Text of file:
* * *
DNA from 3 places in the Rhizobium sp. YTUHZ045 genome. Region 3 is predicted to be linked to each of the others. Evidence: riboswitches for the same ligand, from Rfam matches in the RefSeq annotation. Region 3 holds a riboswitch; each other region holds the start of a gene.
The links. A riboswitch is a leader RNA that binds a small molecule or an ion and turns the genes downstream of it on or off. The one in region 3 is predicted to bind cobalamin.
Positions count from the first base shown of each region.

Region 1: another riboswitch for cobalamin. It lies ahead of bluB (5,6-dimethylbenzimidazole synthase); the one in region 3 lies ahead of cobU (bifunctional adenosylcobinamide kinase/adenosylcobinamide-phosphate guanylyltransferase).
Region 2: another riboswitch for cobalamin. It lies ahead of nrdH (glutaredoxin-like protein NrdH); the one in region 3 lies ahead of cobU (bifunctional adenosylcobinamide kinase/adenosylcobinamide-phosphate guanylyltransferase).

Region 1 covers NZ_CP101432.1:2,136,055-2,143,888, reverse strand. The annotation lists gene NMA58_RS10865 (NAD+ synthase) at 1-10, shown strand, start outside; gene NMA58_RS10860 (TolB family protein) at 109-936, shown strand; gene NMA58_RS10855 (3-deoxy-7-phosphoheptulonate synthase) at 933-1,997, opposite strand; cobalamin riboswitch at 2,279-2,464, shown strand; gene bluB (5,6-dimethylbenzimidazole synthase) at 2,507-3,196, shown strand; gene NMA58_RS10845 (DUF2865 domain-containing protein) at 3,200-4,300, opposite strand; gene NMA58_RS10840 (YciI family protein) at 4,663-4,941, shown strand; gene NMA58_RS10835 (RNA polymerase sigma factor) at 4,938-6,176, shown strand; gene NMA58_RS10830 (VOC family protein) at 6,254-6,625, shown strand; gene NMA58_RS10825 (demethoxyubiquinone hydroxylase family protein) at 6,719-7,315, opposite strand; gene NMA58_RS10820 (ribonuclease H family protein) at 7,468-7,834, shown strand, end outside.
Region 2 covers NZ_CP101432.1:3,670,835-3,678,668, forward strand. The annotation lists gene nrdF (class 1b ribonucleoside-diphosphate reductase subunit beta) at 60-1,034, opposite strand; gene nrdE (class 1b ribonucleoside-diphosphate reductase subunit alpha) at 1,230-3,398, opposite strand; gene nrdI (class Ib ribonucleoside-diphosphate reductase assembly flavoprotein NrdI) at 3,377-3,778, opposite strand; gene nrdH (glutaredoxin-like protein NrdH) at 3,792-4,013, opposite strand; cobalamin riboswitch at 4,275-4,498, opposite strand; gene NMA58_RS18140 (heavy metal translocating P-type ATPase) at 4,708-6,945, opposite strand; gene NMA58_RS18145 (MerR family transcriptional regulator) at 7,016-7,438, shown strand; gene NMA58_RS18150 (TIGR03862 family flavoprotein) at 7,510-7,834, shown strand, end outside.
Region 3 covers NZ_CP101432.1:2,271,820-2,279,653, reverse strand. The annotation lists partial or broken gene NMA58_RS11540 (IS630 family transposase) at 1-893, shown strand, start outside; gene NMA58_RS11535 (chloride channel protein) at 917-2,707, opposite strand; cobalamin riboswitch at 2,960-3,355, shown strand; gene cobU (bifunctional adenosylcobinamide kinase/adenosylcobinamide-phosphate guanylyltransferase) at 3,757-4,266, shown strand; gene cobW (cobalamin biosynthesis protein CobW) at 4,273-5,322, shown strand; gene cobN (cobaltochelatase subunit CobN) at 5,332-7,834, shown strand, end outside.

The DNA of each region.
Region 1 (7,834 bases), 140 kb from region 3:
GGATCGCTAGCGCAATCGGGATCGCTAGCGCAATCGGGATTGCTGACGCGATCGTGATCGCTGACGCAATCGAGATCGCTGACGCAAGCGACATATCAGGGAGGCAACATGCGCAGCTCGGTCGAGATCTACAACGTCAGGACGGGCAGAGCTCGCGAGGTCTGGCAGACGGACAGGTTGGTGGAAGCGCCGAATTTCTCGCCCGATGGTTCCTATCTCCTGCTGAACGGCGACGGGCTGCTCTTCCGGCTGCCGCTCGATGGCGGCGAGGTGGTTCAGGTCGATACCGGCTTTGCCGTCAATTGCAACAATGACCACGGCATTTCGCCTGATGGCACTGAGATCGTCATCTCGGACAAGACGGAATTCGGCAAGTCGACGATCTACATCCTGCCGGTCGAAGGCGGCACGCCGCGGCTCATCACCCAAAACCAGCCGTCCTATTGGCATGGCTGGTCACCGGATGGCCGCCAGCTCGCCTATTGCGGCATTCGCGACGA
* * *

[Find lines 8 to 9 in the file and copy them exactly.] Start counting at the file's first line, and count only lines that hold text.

Region 3 covers NZ_CP101432.1:2,271,820-2,279,653, reverse strand. The annotation lists partial or broken gene NMA58_RS11540 (IS630 family transposase) at 1-893, shown strand, start outside; gene NMA58_RS11535 (chloride channel protein) at 917-2,707, opposite strand; cobalamin riboswitch at 2,960-3,355, shown strand; gene cobU (bifunctional adenosylcobinamide kinase/adenosylcobinamide-phosphate guanylyltransferase) at 3,757-4,266, shown strand; gene cobW (cobalamin biosynthesis protein CobW) at 4,273-5,322, shown strand; gene cobN (cobaltochelatase subunit CobN) at 5,332-7,834, shown strand, end outside.

The DNA of each region.